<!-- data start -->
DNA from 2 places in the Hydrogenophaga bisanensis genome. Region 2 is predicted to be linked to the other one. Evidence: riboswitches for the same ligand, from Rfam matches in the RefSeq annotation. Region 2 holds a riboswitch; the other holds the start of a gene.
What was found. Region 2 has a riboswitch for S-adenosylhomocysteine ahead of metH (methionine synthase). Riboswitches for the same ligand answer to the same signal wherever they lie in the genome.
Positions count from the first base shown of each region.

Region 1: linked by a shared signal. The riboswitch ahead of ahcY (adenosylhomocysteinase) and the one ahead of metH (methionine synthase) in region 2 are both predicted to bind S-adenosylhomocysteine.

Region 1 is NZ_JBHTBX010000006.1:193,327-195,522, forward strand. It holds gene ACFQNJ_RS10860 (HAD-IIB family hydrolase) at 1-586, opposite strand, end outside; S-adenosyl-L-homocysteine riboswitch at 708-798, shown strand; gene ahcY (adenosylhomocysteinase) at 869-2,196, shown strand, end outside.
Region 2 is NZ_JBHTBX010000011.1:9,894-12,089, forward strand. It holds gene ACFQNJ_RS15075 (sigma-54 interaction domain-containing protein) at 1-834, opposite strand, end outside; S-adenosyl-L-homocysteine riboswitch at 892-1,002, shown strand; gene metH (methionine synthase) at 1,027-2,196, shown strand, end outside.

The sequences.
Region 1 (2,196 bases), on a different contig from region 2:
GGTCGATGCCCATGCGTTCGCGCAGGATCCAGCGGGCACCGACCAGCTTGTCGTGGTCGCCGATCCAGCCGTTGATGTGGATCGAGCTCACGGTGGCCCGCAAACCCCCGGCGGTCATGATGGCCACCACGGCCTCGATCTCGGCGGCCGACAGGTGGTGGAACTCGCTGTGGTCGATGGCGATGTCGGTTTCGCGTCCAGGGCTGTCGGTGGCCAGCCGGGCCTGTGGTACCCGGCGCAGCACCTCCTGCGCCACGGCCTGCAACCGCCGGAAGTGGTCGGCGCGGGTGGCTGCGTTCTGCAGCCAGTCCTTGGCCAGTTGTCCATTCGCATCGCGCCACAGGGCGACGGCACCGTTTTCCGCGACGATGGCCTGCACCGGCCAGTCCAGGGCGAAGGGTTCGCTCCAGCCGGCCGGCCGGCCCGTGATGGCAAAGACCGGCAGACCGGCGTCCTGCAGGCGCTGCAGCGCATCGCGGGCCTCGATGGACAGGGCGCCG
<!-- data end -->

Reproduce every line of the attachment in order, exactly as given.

DNA from 2 places in the Hydrogenophaga bisanensis genome. Region 2 is predicted to be linked to the other one. Evidence: riboswitches for the same ligand, from Rfam matches in the RefSeq annotation. Region 2 holds a riboswitch; the other holds the start of a gene.
What was found. Region 2 has a riboswitch for S-adenosylhomocysteine ahead of metH (methionine synthase). Riboswitches for the same ligand answer to the same signal wherever they lie in the genome.
Positions count from the first base shown of each region.

Region 1: linked by a shared signal. The riboswitch ahead of ahcY (adenosylhomocysteinase) and the one ahead of metH (methionine synthase) in region 2 are both predicted to bind S-adenosylhomocysteine.

Region 1 is NZ_JBHTBX010000006.1:193,327-195,522, forward strand. It holds gene ACFQNJ_RS10860 (HAD-IIB family hydrolase) at 1-586, opposite strand, end outside; S-adenosyl-L-homocysteine riboswitch at 708-798, shown strand; gene ahcY (adenosylhomocysteinase) at 869-2,196, shown strand, end outside.
Region 2 is NZ_JBHTBX010000011.1:9,894-12,089, forward strand. It holds gene ACFQNJ_RS15075 (sigma-54 interaction domain-containing protein) at 1-834, opposite strand, end outside; S-adenosyl-L-homocysteine riboswitch at 892-1,002, shown strand; gene metH (methionine synthase) at 1,027-2,196, shown strand, end outside.

The sequences.
Region 1 (2,196 bases), on a different contig from region 2:
GGTCGATGCCCATGCGTTCGCGCAGGATCCAGCGGGCACCGACCAGCTTGTCGTGGTCGCCGATCCAGCCGTTGATGTGGATCGAGCTCACGGTGGCCCGCAAACCCCCGGCGGTCATGATGGCCACCACGGCCTCGATCTCGGCGGCCGACAGGTGGTGGAACTCGCTGTGGTCGATGGCGATGTCGGTTTCGCGTCCAGGGCTGTCGGTGGCCAGCCGGGCCTGTGGTACCCGGCGCAGCACCTCCTGCGCCACGGCCTGCAACCGCCGGAAGTGGTCGGCGCGGGTGGCTGCGTTCTGCAGCCAGTCCTTGGCCAGTTGTCCATTCGCATCGCGCCACAGGGCGACGGCACCGTTTTCCGCGACGATGGCCTGCACCGGCCAGTCCAGGGCGAAGGGTTCGCTCCAGCCGGCCGGCCGGCCCGTGATGGCAAAGACCGGCAGACCGGCGTCCTGCAGGCGCTGCAGCGCATCGCGGGCCTCGATGGACAGGGCGCCG